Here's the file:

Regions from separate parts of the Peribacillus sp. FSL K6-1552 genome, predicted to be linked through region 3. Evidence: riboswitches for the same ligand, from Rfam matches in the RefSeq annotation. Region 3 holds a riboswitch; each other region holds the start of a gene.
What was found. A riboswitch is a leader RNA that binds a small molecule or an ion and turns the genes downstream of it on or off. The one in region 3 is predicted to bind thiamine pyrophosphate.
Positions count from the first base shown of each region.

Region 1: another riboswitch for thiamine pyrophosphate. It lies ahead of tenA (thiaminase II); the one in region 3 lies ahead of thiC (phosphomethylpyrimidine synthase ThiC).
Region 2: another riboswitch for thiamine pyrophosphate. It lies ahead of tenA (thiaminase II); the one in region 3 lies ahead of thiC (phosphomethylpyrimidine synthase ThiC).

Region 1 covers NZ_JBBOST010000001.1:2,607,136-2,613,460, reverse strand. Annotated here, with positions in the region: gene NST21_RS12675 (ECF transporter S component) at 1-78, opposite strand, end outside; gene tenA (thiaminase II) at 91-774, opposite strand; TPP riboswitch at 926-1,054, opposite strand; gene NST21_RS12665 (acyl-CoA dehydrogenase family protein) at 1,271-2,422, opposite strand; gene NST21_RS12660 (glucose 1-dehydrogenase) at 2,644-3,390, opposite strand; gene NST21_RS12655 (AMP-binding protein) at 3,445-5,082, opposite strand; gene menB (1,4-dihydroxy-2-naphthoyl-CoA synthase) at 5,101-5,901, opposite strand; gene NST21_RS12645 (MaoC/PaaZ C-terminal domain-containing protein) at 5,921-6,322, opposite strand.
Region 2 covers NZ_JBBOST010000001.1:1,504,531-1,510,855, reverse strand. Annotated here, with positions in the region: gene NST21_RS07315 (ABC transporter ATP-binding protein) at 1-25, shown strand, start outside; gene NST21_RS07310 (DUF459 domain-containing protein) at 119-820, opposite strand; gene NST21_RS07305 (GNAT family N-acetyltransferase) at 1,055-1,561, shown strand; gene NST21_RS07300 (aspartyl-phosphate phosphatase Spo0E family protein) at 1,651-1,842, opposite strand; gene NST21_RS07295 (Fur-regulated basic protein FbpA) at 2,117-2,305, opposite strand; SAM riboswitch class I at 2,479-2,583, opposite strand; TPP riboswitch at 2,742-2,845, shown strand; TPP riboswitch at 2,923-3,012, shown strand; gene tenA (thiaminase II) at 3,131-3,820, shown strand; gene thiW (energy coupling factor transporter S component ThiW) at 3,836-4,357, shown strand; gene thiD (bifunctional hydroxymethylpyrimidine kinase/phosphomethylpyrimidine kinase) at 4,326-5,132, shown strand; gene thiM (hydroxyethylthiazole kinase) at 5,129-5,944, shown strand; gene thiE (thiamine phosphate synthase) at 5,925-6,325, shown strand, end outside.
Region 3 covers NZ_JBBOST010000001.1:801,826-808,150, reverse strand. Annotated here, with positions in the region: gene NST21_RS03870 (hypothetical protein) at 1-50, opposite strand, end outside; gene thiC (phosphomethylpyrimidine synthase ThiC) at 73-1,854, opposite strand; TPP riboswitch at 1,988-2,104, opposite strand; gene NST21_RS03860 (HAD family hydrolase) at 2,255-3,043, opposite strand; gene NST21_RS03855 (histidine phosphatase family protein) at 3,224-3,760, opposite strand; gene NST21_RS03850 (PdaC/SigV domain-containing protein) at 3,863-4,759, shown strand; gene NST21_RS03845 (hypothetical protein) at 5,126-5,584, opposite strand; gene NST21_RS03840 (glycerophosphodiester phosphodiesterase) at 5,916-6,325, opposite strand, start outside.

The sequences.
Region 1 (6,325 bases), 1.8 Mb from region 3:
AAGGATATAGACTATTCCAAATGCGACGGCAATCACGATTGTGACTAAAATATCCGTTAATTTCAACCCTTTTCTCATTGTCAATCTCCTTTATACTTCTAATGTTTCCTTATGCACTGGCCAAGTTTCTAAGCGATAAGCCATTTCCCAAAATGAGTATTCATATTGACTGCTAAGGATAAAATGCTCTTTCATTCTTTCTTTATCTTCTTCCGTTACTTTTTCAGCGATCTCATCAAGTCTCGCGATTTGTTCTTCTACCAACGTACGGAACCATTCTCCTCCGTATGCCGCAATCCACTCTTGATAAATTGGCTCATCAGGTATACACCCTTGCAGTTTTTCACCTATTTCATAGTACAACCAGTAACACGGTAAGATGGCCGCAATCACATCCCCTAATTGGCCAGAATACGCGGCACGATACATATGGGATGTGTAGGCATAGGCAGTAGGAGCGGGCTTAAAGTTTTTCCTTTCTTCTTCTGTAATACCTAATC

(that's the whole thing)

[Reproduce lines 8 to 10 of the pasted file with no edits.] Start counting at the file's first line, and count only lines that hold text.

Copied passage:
Region 3 covers NZ_JBBOST010000001.1:801,826-808,150, reverse strand. Annotated here, with positions in the region: gene NST21_RS03870 (hypothetical protein) at 1-50, opposite strand, end outside; gene thiC (phosphomethylpyrimidine synthase ThiC) at 73-1,854, opposite strand; TPP riboswitch at 1,988-2,104, opposite strand; gene NST21_RS03860 (HAD family hydrolase) at 2,255-3,043, opposite strand; gene NST21_RS03855 (histidine phosphatase family protein) at 3,224-3,760, opposite strand; gene NST21_RS03850 (PdaC/SigV domain-containing protein) at 3,863-4,759, shown strand; gene NST21_RS03845 (hypothetical protein) at 5,126-5,584, opposite strand; gene NST21_RS03840 (glycerophosphodiester phosphodiesterase) at 5,916-6,325, opposite strand, start outside.

The sequences.
Region 1 (6,325 bases), 1.8 Mb from region 3: